A promotional program is made up of:
- An objective
- A Strategy
- A plan for execution
We’ve looked at the elements of a promotional strategy-the-components you will need to choose as you develop your specific program.
You should be able to describe an incentive, choose a promotional vehicle, decide the timing, and select a delivery method for many scenarios. Which is the right one depends on your objectives?
We’ll take about that in a later section.
We’ve covered timing as it related to the incentives. There’re another concepts related to time that you should consider. Any promotions, no matter what the incentive should have a specific duration period stated. A promotion is by definition a short-term strategy for increasing sales. You won’t want to keep your offer going forever. If you’re using a price saving incentive, give it an effective date. If you’re giving away a sample, gift, or experience, make sure it’s clear during what time period your audience can respond and be eligible to win. Otherwise, you’ll risk disappointment someone.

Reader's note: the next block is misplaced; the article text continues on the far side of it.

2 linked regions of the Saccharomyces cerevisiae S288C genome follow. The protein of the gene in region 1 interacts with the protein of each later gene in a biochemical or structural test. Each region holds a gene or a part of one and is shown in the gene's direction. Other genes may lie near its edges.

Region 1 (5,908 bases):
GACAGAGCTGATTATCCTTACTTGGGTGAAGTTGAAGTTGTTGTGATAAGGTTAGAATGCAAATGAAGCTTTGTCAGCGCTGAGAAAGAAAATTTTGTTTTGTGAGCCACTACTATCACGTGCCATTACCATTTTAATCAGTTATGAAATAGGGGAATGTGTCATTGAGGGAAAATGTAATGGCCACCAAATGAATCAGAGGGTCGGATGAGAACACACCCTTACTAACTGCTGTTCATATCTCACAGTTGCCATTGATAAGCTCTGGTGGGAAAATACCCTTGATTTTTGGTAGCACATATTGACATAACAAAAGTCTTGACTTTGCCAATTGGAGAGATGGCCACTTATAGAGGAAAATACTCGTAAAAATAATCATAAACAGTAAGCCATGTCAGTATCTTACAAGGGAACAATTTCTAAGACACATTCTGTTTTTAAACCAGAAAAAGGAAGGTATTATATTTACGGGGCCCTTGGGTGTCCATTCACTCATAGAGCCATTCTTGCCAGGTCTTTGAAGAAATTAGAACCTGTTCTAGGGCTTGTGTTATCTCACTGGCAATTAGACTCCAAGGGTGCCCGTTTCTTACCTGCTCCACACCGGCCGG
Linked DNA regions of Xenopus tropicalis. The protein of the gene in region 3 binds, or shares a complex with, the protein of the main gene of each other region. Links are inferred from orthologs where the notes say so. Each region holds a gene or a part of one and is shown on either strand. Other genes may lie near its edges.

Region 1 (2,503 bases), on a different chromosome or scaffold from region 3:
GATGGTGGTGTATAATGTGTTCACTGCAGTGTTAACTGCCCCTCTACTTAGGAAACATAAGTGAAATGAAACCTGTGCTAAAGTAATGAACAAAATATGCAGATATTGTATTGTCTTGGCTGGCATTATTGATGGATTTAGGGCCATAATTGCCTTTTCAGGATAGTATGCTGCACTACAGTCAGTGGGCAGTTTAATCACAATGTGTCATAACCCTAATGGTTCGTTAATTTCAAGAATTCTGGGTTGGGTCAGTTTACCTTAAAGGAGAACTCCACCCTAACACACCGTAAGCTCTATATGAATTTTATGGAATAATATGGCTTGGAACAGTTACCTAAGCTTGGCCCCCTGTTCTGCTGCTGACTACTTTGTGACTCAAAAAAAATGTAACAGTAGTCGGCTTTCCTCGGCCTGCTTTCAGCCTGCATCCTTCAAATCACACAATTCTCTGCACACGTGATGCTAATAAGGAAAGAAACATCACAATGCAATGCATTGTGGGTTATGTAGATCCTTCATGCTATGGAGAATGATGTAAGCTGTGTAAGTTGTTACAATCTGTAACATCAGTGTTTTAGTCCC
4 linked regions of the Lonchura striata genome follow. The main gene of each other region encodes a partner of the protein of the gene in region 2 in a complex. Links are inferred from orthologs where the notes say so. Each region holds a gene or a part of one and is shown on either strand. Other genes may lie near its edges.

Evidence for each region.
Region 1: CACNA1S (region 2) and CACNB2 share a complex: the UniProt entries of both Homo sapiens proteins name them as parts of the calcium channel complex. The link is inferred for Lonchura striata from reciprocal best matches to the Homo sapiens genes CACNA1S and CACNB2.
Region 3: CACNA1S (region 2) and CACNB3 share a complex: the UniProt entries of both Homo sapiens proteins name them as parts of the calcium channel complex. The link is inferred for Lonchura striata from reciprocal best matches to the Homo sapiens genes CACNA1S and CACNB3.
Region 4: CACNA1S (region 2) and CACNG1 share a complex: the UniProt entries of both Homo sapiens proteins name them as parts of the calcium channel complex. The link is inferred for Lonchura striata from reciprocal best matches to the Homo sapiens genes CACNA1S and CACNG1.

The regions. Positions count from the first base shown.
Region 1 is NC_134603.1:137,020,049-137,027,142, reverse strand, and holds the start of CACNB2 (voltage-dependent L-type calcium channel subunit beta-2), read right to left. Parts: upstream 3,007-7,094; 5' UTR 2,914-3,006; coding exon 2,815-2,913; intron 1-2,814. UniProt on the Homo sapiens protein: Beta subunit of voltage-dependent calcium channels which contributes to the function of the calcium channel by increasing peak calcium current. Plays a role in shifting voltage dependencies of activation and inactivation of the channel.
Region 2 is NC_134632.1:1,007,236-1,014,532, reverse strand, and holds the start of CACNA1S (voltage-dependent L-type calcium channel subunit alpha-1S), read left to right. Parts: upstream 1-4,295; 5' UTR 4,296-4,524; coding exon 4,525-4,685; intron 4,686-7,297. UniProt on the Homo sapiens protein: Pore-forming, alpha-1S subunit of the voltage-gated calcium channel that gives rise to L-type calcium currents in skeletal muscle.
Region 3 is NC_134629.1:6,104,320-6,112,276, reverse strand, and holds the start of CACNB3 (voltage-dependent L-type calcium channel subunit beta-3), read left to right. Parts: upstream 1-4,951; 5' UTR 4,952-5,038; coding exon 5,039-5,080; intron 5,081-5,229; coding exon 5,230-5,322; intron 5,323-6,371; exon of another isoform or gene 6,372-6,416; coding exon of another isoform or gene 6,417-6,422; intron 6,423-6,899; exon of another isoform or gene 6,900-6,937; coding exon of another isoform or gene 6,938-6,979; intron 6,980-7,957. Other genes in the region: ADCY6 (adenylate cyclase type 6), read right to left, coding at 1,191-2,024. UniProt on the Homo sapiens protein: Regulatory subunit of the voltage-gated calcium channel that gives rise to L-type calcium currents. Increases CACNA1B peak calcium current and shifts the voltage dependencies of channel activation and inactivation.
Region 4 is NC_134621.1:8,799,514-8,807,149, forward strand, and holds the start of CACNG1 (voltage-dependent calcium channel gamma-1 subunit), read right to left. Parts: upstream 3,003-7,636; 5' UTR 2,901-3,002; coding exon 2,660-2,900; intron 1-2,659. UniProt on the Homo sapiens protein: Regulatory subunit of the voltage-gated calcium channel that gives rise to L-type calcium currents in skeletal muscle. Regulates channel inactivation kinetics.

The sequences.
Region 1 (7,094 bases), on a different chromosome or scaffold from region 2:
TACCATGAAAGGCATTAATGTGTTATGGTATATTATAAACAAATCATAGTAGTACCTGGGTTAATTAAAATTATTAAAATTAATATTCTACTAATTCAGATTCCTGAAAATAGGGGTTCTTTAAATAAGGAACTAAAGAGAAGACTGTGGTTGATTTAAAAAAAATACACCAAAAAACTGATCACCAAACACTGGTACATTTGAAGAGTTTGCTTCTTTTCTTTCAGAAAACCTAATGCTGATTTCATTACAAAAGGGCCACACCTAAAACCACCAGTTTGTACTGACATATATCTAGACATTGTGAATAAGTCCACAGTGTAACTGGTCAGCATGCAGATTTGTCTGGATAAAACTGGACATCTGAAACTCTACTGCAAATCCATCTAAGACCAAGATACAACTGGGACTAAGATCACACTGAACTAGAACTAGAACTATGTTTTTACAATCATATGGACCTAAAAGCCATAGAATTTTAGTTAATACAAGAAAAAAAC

But there’s another important reason to limit the time of your incentive. Without a time, you can never judge the success of your effort. I will not go on at length about testing your results, but I will not leave it unsaid. Most successful promotional marketers design ways to test their programs. Then they diligently measure results the first few times they run the promotions. If they find that it brings predictable success, they become less stringent about tracking results. They simple repeats the successful elements of the program.
Tracking comprises quantifying the number of responses to the program and the dollar volume of sales generated from those responses, then comparing those results to earlier projections. If you don’t track performance, you’ll have no way of knowing if your program met your goals. You’re not doing what we humans do so well-learning from our experience.